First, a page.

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Perfection isn’t always a good thing, says study


November 5, 2014
By Canadian Chiropractor staff

Nov. 5, 2014 – There are certain traits that hiring managers should consistently look for in a job candidate, like conscientiousness, accountability, and integrity, but researchers at PsychTests advise that perfectionism should not be one of them.

Most hiring managers will roll their eyes when a job candidate dutifully
states that their biggest weakness is their tendency toward
perfectionism, but what about those who declare it as their strength?
Researchers at PsychTests who analyzed the responses of 264 extreme
perfectionists and 142 non-perfectionists indicate that perfectionism is
more likely to be a liability than an advantage.

According to
data it collected using the Perfectionism Test, 66 per cent of employees
who are perfectionists are more likely to miss deadlines if they don’t
think a project is good enough, and 31 per cent have consulted a
professional (therapist, doctor) to help them with a stress-related
problem.

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In terms of job performance, 46 per cent of
perfectionists were rated as “good,” 42 per cent as “satisfactory,” and
12 per cent as “poor,” compared to 58 per cent, 42 per cent, and one per
cent, respectively, for non-perfectionists.

PsychTests’ study on perfectionistic employees also reveals that:

·
80 per cent of perfectionists are only proud of their work if it gets
praise from their boss (compared to eight per cent of
non-perfectionists).

· 84 per cent of perfectionists would rather
work on their own than as part of a group because it’s the only way to
make sure that every aspect of the work is done “right” (compared to 11
per cent of non-perfectionists).

· 89 per cent of perfectionists worry about what others think of them (compared to 13 per cent of non-perfectionists).

·
72 per cent of perfectionists believe that if even one mistake is found
in their work, they will be considered incompetent (compared to one per
cent of non-perfectionists).

· 92 per cent of perfectionists
assume their boss expects them to succeed on every task they take on,
leaving them no room to fail (compared to 24 per cent of
non-perfectionists).

· For 96 per cent of perfectionists, even
just the prospect of making a mistake at work worries them (compared to
10 per cent of non-perfectionists).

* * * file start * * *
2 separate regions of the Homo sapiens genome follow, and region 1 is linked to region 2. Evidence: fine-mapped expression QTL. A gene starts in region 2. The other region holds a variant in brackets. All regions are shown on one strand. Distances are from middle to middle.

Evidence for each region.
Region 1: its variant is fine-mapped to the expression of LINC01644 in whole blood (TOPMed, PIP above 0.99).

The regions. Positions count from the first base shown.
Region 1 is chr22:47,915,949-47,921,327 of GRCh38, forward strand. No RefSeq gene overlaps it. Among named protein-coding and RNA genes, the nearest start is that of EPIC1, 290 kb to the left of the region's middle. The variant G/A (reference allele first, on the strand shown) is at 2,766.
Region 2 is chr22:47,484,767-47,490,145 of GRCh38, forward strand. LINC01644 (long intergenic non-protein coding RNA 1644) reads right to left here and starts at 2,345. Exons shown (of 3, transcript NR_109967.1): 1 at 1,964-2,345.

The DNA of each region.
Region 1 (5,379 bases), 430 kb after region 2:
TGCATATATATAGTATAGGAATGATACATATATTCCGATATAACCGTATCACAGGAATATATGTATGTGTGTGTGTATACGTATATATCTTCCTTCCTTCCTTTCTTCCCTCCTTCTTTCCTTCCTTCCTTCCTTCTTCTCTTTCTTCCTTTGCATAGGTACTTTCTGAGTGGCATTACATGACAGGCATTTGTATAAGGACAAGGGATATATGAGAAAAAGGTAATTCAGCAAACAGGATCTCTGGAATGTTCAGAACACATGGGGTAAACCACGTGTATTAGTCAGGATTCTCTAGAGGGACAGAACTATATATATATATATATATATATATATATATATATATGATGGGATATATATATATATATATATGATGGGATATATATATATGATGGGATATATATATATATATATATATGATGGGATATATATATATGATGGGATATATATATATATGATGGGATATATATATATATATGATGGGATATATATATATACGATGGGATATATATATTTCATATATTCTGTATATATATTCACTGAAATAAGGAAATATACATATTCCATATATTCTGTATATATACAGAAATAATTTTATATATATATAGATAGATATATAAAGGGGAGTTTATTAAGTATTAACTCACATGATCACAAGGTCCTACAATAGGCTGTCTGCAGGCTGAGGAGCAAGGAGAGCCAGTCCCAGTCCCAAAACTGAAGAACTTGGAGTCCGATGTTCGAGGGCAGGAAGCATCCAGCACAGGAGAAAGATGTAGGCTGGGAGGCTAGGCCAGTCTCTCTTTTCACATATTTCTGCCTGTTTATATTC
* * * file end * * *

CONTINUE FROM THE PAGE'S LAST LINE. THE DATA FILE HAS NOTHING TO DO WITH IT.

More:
· 73 per cent of perfectionists struggle to bounce back from failure (compared to two per cent of non-perfectionists).

·
80 per cent of perfectionists believe that when a group project they
are working on doesn’t succeed, it’s typically due to the lack of effort
of other people; they do not believe that they are personally
responsible (compared to seven per cent of non-perfectionists).

·
76 per cent of perfectionists get frustrated or upset when they find a
mistake in someone else’s work (compared to one per cent of
non-perfectionists).

“What managers should be looking for, rather
than perfectionism, is accountability,” explains Ilona Jerabek,
president of PsychTests. “You want an employee who is willing to admit
mistakes and weaknesses and wants to change, learn and grow.

Perfectionists
take accountability to the extreme, and are unwilling to let go; they
have trouble overcoming the fear of other people’s opinion, of making
mistakes, and of failure.

They’re caught in a vicious cycle where
they set impossible goals and fail to live up to their expectations.
They mentally beat themselves up, and then try again to do things
perfectly. And it never works out.”

The worst part, she says, is
that perfectionists are not just hard on themselves, they are also
likely to be hard on other people, which makes them a challenge to work
with.

For those with perfectionist tendencies, experts at PsychTests suggests the following steps.

Avoid “black and white” thinking. Don't
approach a challenge or goal with an "all-or-nothing" attitude (e.g.
saying something like "I have to get this promotion or else I'll never
be satisfied with my job."). If you only see the outcome as a success or
failure you're already sabotaging yourself. As long as you learn from
your mistakes you automatically turn the outcome into a success.

Set realistic goals. If
it's your resolution to stop world hunger in five years after you’ve
climbed Mount Everest, then you'll probably end up disappointed. These
goals may sound noble, but the point is that if you set your sights too
high, your fall will be harder. Set the bar high but within reach. Even
if you don't accomplish everything you set out to do, the fact that you
did your best is something to be proud of.

Challenge your perfectionistic assumptions.
Keep
a journal of your thoughts, moods and daily activities. Write down
events that happen, how they make you feel about yourself and how you
interpret the situation. Next, consider the situation from other
perspectives and write these down too. How would someone else you know
interpret the situation?

Do a little introspection. In
many cases, people who point out flaws in others do so to feel better
about their own shortcomings. If you realize that you feel better about
yourself when you rip into someone else for messing up, then the fault
may lie in you. Try working on increasing your own self-esteem rather
than bringing down someone else's.

Train yourself to find the good in others.
Learn to note and appreciate what employees or colleagues have
accomplished rather than only focusing on what they didn’t do well. You
can encourage others without being demanding or unreasonable (“I liked
your approach to the project. The only suggestion I have is to…”).
Others will appreciate your input and are more likely to be open to
feedback if you make it a point to look for the good rather than just
the bad.